May 23--Travelers departing small airports in states like Arkansas and Montana are more likely to have their flight canceled than those flying from a big city, a new government study found.
And while big and small communities experience about the same number of flight delays, planes tend to wait longer when leaving from small airports.
The differences in cancellations and delays are due in part to economic choices carriers make, according to the study by Todd Zinser, the Transportation Department's acting inspector general.
Sen. Conrad Burns (R-Mont.), chairman of the Senate Aviation Subcommittee, requested the analysis in August. The report considered two airports in Burns' home state: Butte and Helena. Both experienced more cancellations and longer delays than the large cities studied.
"[Burns] wants to know if small airports are being disproportionally affected and, really, whether they're being taken advantage of," said spokesman Matt Mackowiak.
While delays and cancellations frustrate travelers from any destination, they can be more problematic for those coming from small airports. Those cities have fewer airlines serving them, and carriers that do may have only a few daily departures. During the first quarter of 2006, scheduled service at small community airports was 17 percent lower than during the same period in 2000, the federal study found.
In addition to economic considerations, it found other reasons for the higher levels of cancellations at small airports. Among them: Aircraft and navigational aids sometimes are more limited than what is available at larger airports.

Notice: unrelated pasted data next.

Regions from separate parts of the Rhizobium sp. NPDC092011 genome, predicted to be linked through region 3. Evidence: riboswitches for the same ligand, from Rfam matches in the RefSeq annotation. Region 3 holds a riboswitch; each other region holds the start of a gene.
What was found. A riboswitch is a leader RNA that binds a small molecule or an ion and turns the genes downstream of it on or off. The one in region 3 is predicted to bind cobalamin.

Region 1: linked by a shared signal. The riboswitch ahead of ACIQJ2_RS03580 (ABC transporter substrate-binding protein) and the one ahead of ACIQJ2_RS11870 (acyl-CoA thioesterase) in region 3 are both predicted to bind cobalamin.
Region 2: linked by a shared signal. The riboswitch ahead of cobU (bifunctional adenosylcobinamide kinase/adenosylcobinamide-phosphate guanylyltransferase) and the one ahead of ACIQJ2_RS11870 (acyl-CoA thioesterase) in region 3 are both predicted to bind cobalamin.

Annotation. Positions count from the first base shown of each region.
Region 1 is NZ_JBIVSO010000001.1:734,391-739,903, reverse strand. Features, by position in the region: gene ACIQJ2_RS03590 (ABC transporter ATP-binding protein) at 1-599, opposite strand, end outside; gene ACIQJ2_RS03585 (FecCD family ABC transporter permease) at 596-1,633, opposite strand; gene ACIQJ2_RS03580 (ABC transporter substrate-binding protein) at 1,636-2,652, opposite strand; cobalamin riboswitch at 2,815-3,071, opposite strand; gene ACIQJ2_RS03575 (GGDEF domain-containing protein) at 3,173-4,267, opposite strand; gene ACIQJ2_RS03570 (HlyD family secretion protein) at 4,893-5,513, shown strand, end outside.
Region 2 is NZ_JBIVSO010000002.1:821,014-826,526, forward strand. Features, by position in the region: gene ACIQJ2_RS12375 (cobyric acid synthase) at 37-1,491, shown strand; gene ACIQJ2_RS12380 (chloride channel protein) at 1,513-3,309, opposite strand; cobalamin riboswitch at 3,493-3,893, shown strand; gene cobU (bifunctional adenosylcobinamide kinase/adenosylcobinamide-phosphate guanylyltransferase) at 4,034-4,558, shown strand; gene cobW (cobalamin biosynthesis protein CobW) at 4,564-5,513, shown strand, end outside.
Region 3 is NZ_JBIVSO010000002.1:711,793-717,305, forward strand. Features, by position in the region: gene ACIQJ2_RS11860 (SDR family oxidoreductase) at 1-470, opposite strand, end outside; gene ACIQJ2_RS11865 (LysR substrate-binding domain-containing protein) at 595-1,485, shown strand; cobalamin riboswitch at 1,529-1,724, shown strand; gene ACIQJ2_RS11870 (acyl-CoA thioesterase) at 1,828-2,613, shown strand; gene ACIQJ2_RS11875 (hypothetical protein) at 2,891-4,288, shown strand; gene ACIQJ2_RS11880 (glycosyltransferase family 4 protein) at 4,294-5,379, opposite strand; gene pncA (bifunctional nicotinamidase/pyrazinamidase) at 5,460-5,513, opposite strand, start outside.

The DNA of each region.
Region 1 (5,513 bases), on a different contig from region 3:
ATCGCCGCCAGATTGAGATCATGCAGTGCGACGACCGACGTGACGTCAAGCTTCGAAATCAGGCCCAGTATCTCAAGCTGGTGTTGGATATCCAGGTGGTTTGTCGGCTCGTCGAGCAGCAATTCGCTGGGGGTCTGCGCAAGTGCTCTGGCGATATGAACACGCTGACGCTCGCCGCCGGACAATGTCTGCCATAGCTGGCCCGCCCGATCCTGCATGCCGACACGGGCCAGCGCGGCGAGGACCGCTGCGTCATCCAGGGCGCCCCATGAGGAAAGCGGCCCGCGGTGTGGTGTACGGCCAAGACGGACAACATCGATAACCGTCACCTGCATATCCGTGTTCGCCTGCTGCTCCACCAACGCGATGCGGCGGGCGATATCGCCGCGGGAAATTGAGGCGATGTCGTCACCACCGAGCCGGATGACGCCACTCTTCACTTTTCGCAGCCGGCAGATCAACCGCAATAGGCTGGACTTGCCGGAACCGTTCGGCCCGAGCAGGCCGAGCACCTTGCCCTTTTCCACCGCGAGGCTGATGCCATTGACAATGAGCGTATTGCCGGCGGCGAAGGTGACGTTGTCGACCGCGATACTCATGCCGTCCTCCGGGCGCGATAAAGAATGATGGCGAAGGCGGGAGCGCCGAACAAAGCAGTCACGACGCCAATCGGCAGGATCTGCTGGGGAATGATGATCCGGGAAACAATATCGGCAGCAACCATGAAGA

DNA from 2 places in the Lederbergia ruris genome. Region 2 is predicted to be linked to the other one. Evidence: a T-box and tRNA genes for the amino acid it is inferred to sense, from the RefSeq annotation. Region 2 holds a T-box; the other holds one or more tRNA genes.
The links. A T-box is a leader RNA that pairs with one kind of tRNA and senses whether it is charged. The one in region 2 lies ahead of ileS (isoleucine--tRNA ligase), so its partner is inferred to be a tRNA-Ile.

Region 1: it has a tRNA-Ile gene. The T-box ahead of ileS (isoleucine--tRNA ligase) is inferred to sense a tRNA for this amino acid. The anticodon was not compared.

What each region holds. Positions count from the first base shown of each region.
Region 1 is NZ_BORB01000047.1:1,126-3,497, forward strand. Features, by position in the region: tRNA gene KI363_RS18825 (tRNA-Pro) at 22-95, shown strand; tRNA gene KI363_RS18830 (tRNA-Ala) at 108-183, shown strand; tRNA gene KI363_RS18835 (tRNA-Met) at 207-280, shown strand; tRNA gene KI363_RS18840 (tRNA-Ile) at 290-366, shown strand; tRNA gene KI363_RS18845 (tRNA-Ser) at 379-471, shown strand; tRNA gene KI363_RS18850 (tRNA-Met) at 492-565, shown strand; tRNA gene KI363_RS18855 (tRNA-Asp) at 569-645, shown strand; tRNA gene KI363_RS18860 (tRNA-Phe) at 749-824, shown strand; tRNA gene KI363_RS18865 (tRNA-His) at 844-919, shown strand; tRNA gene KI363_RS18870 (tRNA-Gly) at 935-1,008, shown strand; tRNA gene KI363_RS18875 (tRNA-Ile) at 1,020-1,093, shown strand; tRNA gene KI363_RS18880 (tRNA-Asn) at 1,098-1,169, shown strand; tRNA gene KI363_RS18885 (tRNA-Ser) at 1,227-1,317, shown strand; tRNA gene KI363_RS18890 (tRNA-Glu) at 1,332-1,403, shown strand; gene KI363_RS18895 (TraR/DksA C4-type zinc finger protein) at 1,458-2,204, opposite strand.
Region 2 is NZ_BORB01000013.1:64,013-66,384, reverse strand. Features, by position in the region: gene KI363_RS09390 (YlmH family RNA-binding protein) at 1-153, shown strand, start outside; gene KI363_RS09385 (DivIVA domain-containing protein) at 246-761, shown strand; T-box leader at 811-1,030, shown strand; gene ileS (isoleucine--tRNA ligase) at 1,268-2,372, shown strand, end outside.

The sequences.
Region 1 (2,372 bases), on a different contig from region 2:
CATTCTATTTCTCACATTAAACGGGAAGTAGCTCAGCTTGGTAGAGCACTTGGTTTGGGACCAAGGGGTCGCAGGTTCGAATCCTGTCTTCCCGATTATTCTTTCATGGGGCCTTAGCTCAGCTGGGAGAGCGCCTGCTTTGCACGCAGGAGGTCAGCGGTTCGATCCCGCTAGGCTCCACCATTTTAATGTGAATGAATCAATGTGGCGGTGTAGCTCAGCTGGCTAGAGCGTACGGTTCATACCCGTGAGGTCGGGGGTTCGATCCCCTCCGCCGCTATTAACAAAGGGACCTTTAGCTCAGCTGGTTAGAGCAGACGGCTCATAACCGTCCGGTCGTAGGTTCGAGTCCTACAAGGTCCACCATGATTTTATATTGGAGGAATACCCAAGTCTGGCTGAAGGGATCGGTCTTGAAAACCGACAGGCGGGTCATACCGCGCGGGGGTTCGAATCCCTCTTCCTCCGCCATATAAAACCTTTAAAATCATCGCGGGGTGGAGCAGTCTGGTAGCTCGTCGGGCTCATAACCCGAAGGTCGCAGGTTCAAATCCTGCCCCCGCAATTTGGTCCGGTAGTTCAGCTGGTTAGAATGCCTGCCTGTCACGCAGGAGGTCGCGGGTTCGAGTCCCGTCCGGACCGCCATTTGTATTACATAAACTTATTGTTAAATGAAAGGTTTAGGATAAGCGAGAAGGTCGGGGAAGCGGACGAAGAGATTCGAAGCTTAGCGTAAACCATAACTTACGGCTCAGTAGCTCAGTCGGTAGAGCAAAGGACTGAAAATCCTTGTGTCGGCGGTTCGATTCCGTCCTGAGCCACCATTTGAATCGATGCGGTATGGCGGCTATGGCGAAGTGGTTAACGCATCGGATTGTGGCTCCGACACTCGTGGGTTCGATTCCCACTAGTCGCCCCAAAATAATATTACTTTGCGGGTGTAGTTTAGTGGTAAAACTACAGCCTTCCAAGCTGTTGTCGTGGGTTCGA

The analysis considered cancellation and delay information from 14 airports. The data was collected in January 2005, and the level of service at some airports has changed in the intervening 17 months.
O'Hare International was among the large airports studied. During the monthlong period, 9.7 percent of flights from small communities to O'Hare were canceled, while 6.8 percent of those coming from large airports were scrapped.
Delay levels were nearly identical: 37 percent of flights coming to O'Hare from small airports were delayed versus 36 percent from large airports. But those coming from small cities were delayed an average 75 minutes versus an average 70-minute delay from large communities.
Northwest Arkansas Regional Airport was among those cited in the analysis.
"We're pretty much at the mercy of the hubs our carriers are flying into and the air traffic saturation at those hubs," said Kelly Johnson, the airport's director. "That's what creates the ground stop. Sometimes, there's simply not a landing spot for these guys to go into."
The Federal Aviation Administration can order flight delays and put in place airspace restrictions in response to bad weather and other problems. But the FAA leaves it up to the airlines when deciding which flights to cancel.
Those decisions are made after considering a host of factors, sometimes running them through a sophisticated computer program. American Airlines dubs its the "cancellator."
"In bad, bad weather we have a computer program that goes in and weighs all these variables, runs it through all these algorithms and decides what's the best to cancel," said spokeswoman Mary Frances Fagan.
Travelers sometimes worry that if they are not on a full flight, it will be among the first to be grounded.
"You're not just looking at how full is this flight, you're looking at where does this aircraft need to be later today, and what are bookings like for that flight," said Sabrena Suite, spokeswoman for SkyWest, a regional carrier for United Airlines and Delta Air Lines.
In addition to O'Hare, the large city airports the report studied were Washington's Dulles, Minneapolis/St. Paul, Denver and Salt Lake City.
In addition to economic considerations, it found more limited navigational aids at the small airport is another reason for the higher levels of cancellations.
Chicago has promised that its $14.7 billion plan virtually will eliminate late and canceled flights during bad weather.